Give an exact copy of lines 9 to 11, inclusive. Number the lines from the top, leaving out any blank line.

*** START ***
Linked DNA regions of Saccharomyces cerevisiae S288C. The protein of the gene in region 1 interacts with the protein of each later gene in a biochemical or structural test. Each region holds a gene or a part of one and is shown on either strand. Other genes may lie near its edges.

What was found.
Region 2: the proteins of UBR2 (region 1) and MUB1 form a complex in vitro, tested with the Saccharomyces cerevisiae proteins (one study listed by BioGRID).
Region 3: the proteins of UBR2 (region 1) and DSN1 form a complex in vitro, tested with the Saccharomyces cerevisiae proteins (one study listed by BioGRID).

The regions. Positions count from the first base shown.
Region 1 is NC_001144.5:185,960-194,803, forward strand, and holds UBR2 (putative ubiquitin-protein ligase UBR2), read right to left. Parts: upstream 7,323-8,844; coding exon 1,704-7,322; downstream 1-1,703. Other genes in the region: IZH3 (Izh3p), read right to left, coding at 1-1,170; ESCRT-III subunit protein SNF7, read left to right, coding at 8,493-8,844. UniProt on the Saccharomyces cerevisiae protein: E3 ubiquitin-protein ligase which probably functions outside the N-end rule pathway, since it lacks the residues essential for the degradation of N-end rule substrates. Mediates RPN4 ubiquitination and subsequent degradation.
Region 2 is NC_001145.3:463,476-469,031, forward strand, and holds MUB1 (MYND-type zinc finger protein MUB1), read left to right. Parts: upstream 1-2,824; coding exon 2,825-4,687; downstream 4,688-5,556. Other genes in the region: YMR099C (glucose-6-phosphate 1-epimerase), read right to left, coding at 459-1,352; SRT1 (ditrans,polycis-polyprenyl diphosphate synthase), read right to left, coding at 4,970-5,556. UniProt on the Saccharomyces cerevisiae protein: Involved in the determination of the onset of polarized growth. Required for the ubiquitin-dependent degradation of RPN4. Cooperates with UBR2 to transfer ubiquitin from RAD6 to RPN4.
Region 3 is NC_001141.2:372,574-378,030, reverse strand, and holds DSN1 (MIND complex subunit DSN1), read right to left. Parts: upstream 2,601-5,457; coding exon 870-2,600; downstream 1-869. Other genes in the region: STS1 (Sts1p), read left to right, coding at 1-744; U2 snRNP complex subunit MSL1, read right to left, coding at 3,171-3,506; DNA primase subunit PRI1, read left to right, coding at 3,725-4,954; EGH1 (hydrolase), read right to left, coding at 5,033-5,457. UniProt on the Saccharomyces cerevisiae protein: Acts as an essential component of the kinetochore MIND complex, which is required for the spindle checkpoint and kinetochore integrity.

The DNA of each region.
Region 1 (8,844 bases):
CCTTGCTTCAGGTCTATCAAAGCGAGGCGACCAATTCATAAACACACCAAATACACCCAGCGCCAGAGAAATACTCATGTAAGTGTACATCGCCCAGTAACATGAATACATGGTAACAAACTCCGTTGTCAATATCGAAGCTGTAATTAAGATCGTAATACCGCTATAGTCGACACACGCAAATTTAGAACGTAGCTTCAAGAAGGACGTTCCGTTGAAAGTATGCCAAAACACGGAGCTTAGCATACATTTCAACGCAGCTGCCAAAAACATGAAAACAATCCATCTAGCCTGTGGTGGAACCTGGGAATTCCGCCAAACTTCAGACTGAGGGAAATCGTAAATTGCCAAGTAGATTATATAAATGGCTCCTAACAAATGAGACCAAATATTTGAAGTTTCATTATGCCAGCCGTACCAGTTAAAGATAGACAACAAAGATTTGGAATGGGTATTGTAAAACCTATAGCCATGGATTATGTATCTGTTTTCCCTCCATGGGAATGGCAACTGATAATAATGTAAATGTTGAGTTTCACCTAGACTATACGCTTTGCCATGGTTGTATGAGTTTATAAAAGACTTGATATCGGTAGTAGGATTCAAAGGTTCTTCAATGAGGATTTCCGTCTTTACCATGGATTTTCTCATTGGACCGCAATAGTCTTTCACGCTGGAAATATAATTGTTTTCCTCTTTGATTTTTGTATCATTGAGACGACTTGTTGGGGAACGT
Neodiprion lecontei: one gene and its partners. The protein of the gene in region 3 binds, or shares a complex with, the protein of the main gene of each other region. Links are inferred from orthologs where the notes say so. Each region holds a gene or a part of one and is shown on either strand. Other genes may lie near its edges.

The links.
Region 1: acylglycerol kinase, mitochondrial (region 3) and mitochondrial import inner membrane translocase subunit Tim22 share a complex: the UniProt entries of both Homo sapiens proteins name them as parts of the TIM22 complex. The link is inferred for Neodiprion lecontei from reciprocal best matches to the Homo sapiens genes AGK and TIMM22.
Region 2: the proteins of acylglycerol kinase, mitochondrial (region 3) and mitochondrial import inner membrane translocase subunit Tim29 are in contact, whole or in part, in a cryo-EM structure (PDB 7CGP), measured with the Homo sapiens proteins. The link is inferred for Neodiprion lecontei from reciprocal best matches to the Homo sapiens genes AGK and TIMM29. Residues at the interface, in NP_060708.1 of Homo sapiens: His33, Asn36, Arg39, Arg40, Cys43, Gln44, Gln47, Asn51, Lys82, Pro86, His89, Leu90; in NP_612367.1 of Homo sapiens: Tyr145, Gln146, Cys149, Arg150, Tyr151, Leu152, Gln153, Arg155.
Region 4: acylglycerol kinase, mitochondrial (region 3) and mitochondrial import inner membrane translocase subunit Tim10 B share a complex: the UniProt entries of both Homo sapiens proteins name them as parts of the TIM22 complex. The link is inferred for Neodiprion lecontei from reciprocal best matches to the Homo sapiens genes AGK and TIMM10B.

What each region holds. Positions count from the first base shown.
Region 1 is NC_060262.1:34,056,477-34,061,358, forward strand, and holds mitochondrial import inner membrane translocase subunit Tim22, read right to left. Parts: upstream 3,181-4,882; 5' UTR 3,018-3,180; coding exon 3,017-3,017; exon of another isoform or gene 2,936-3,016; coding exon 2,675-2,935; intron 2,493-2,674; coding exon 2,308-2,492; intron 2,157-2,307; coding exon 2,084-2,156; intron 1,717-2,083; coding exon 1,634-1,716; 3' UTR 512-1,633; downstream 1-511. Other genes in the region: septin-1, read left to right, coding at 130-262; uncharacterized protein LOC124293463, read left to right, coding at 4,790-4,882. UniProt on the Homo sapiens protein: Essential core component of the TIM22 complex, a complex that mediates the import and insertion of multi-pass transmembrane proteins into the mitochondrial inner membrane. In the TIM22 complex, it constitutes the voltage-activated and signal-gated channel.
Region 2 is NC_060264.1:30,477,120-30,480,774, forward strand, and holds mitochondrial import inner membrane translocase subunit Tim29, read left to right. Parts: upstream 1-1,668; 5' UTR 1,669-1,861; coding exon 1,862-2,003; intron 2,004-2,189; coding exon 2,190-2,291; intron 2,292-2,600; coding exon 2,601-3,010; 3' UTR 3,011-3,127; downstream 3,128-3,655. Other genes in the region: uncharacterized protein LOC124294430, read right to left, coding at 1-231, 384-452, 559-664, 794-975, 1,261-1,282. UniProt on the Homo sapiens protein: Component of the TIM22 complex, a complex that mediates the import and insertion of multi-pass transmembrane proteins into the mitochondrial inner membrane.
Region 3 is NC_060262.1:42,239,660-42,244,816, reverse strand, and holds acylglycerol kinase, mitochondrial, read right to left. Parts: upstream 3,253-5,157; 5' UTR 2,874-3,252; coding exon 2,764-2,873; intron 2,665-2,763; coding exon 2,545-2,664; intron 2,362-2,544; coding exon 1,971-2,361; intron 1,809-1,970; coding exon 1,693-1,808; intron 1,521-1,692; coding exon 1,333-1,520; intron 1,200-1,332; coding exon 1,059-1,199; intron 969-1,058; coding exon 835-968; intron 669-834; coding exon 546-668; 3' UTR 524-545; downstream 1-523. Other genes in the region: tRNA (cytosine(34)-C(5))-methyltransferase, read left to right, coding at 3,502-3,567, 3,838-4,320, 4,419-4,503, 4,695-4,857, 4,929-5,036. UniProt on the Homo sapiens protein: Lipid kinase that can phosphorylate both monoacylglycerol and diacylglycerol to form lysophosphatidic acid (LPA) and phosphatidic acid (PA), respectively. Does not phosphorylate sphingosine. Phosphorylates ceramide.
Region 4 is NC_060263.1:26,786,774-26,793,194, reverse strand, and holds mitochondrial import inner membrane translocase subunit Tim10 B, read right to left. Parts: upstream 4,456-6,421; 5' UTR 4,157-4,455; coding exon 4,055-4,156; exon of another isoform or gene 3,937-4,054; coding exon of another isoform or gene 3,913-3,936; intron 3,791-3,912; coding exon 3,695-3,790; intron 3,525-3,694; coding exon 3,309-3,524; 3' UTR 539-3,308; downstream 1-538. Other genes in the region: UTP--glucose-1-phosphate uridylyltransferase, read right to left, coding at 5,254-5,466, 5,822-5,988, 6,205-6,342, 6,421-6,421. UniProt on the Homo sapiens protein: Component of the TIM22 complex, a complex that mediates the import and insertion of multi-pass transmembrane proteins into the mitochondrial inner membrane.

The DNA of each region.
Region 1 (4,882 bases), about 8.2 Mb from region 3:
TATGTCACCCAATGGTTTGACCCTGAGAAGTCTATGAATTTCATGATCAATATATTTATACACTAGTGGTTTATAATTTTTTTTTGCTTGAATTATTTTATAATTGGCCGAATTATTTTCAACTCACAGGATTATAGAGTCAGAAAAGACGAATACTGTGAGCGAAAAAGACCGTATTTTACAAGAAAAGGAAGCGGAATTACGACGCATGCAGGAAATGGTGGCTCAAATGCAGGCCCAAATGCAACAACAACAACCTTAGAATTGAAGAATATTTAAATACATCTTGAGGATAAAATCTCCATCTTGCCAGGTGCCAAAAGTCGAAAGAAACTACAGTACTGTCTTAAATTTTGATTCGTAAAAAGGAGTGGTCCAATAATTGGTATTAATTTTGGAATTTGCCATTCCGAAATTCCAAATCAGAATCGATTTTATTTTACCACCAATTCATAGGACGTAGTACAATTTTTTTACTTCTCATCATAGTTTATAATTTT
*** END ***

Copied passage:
The DNA of each region.
Region 1 (8,844 bases):
CCTTGCTTCAGGTCTATCAAAGCGAGGCGACCAATTCATAAACACACCAAATACACCCAGCGCCAGAGAAATACTCATGTAAGTGTACATCGCCCAGTAACATGAATACATGGTAACAAACTCCGTTGTCAATATCGAAGCTGTAATTAAGATCGTAATACCGCTATAGTCGACACACGCAAATTTAGAACGTAGCTTCAAGAAGGACGTTCCGTTGAAAGTATGCCAAAACACGGAGCTTAGCATACATTTCAACGCAGCTGCCAAAAACATGAAAACAATCCATCTAGCCTGTGGTGGAACCTGGGAATTCCGCCAAACTTCAGACTGAGGGAAATCGTAAATTGCCAAGTAGATTATATAAATGGCTCCTAACAAATGAGACCAAATATTTGAAGTTTCATTATGCCAGCCGTACCAGTTAAAGATAGACAACAAAGATTTGGAATGGGTATTGTAAAACCTATAGCCATGGATTATGTATCTGTTTTCCCTCCATGGGAATGGCAACTGATAATAATGTAAATGTTGAGTTTCACCTAGACTATACGCTTTGCCATGGTTGTATGAGTTTATAAAAGACTTGATATCGGTAGTAGGATTCAAAGGTTCTTCAATGAGGATTTCCGTCTTTACCATGGATTTTCTCATTGGACCGCAATAGTCTTTCACGCTGGAAATATAATTGTTTTCCTCTTTGATTTTTGTATCATTGAGACGACTTGTTGGGGAACGT